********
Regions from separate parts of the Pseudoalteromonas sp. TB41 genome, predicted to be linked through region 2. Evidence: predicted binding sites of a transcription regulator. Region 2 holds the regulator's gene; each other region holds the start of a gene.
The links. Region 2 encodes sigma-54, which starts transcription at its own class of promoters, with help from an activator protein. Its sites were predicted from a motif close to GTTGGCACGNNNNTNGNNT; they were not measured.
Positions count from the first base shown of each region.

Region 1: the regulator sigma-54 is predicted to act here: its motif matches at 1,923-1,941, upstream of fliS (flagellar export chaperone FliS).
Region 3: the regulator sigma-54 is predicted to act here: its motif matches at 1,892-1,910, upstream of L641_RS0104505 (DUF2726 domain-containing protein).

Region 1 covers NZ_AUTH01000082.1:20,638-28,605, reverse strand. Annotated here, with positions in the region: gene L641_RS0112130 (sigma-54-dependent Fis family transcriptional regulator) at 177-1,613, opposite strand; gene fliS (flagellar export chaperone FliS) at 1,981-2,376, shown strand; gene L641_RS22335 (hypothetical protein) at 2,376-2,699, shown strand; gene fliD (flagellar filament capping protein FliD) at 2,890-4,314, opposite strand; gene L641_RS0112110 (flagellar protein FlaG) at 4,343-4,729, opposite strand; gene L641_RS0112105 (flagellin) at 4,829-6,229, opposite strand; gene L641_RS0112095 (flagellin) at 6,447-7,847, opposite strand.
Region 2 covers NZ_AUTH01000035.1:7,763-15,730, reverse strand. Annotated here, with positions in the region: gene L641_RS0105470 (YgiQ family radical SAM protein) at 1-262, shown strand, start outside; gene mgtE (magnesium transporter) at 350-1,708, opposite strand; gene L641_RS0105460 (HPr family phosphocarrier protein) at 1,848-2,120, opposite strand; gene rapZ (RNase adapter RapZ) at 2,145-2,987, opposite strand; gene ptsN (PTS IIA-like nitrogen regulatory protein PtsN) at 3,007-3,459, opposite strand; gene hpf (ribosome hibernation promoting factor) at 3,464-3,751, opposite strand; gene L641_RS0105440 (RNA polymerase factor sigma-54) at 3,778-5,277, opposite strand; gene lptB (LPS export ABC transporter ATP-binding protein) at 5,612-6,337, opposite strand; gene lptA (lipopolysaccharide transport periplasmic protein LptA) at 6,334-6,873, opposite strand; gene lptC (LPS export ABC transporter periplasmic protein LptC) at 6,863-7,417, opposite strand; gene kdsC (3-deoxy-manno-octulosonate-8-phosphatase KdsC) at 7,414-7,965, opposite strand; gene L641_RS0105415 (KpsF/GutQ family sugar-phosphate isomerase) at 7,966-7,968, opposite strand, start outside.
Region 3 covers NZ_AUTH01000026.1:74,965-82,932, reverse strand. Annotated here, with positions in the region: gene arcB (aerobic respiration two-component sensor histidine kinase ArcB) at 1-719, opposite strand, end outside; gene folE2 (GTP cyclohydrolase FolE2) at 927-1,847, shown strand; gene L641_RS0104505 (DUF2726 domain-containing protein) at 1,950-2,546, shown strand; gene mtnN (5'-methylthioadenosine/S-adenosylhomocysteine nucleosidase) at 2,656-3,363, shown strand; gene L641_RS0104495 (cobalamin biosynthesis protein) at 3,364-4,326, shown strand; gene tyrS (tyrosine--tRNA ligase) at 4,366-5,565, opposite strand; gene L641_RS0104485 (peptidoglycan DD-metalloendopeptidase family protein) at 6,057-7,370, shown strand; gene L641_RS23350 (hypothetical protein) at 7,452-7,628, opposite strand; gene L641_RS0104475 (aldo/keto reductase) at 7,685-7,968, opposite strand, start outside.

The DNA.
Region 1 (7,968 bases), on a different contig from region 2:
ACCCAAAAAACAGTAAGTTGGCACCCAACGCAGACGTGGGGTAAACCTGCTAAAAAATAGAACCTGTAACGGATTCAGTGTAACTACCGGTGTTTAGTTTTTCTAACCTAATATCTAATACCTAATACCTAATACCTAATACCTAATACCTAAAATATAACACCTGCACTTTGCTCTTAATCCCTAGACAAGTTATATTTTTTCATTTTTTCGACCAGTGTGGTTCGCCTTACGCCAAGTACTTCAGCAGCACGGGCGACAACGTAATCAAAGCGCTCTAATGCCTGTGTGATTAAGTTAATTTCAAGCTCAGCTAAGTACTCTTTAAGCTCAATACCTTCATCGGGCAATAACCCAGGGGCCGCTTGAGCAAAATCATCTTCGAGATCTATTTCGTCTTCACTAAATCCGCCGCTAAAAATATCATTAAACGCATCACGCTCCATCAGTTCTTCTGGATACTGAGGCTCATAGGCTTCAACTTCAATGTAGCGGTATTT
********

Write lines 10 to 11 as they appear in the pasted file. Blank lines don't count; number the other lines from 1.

Region 1 (7,968 bases), on a different contig from region 2:
ACCCAAAAAACAGTAAGTTGGCACCCAACGCAGACGTGGGGTAAACCTGCTAAAAAATAGAACCTGTAACGGATTCAGTGTAACTACCGGTGTTTAGTTTTTCTAACCTAATATCTAATACCTAATACCTAATACCTAATACCTAATACCTAAAATATAACACCTGCACTTTGCTCTTAATCCCTAGACAAGTTATATTTTTTCATTTTTTCGACCAGTGTGGTTCGCCTTACGCCAAGTACTTCAGCAGCACGGGCGACAACGTAATCAAAGCGCTCTAATGCCTGTGTGATTAAGTTAATTTCAAGCTCAGCTAAGTACTCTTTAAGCTCAATACCTTCATCGGGCAATAACCCAGGGGCCGCTTGAGCAAAATCATCTTCGAGATCTATTTCGTCTTCACTAAATCCGCCGCTAAAAATATCATTAAACGCATCACGCTCCATCAGTTCTTCTGGATACTGAGGCTCATAGGCTTCAACTTCAATGTAGCGGTATTT